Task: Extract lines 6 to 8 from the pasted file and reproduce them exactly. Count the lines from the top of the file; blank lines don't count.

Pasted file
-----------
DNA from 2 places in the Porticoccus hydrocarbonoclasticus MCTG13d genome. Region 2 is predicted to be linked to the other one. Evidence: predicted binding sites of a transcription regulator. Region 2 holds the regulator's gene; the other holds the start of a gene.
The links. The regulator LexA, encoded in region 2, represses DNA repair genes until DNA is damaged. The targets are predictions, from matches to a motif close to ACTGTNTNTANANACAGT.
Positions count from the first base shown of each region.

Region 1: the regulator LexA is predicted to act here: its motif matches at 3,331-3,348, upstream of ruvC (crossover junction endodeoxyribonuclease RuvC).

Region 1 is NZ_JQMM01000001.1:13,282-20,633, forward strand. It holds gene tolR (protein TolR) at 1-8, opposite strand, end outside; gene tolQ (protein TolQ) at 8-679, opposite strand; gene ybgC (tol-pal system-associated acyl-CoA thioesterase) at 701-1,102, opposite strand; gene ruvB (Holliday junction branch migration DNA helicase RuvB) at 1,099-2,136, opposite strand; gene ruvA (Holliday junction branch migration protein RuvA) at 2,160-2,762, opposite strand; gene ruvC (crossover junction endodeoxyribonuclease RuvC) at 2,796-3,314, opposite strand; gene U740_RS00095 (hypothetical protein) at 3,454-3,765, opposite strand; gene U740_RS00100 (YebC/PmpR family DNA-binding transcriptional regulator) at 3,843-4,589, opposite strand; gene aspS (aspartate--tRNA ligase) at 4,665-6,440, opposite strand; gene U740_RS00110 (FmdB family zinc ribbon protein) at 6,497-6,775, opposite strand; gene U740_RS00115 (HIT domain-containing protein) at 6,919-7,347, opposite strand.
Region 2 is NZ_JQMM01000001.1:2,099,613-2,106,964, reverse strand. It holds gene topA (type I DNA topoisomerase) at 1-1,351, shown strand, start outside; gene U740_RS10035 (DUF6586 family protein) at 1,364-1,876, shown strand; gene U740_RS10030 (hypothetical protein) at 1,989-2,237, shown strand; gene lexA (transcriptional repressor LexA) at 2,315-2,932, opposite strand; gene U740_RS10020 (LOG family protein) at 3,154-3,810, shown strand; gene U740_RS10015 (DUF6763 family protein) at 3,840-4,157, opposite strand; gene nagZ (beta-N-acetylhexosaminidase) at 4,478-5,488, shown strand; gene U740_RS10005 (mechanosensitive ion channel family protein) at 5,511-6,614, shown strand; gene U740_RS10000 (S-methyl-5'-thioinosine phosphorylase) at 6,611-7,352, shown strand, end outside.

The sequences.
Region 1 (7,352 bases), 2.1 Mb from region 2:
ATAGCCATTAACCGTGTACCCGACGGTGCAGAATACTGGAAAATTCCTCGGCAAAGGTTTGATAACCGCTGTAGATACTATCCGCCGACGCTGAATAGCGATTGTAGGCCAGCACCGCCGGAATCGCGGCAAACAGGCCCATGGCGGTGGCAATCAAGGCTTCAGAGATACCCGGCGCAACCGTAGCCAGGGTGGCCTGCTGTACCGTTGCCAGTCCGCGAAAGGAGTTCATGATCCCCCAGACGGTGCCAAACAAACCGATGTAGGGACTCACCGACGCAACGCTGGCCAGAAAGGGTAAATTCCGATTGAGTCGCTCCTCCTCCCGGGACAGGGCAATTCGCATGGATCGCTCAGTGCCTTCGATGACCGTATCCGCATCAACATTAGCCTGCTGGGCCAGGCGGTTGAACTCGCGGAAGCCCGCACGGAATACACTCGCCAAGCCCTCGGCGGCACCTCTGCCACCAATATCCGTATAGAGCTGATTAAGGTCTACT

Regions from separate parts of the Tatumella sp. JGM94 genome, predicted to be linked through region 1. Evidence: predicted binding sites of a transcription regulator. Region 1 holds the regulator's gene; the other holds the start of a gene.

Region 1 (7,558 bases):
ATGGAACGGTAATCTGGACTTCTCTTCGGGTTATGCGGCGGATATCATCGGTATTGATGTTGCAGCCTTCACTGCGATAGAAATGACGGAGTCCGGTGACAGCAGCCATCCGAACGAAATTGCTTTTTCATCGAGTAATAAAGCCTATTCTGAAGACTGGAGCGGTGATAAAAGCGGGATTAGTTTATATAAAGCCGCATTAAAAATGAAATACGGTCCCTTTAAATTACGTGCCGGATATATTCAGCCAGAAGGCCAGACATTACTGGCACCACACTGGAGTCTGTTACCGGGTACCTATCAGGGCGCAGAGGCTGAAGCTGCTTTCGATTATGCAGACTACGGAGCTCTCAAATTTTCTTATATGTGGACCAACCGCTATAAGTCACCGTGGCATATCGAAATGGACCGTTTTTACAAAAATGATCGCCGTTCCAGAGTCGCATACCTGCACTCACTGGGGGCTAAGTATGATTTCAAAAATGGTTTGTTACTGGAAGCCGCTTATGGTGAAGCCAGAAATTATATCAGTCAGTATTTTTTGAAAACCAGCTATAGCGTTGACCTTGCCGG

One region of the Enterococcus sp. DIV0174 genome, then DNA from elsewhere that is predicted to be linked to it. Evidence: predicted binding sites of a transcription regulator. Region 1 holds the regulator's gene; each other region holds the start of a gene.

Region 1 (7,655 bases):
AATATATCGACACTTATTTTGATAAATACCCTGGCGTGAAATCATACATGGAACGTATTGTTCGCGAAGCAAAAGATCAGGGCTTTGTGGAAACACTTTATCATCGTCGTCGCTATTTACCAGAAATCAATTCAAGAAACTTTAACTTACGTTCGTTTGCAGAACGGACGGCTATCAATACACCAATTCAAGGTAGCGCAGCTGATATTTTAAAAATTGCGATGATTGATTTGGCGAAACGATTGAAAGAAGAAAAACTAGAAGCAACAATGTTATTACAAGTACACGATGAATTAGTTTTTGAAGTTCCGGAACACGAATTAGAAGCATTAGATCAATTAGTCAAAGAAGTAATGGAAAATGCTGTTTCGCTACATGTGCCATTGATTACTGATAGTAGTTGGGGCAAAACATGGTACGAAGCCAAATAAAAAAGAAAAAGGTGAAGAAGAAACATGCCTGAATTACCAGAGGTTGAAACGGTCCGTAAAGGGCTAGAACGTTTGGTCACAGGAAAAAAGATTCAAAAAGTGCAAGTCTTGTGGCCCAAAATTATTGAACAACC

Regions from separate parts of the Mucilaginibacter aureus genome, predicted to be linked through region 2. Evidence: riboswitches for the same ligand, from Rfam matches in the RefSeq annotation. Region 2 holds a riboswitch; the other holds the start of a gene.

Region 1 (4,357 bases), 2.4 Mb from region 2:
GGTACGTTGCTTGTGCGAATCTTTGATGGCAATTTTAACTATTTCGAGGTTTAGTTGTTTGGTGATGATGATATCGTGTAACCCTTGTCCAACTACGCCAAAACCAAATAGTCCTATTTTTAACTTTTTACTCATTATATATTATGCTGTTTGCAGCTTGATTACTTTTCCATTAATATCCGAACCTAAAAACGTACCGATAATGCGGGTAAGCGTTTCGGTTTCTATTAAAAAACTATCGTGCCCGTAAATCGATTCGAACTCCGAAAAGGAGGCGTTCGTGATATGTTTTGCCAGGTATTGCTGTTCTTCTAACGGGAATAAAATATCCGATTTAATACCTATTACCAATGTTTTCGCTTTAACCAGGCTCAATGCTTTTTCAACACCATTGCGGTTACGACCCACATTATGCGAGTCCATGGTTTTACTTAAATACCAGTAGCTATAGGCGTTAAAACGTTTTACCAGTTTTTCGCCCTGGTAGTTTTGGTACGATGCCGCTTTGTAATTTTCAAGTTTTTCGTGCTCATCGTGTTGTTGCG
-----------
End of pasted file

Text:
Region 2 is NZ_JQMM01000001.1:2,099,613-2,106,964, reverse strand. It holds gene topA (type I DNA topoisomerase) at 1-1,351, shown strand, start outside; gene U740_RS10035 (DUF6586 family protein) at 1,364-1,876, shown strand; gene U740_RS10030 (hypothetical protein) at 1,989-2,237, shown strand; gene lexA (transcriptional repressor LexA) at 2,315-2,932, opposite strand; gene U740_RS10020 (LOG family protein) at 3,154-3,810, shown strand; gene U740_RS10015 (DUF6763 family protein) at 3,840-4,157, opposite strand; gene nagZ (beta-N-acetylhexosaminidase) at 4,478-5,488, shown strand; gene U740_RS10005 (mechanosensitive ion channel family protein) at 5,511-6,614, shown strand; gene U740_RS10000 (S-methyl-5'-thioinosine phosphorylase) at 6,611-7,352, shown strand, end outside.

The sequences.
Region 1 (7,352 bases), 2.1 Mb from region 2: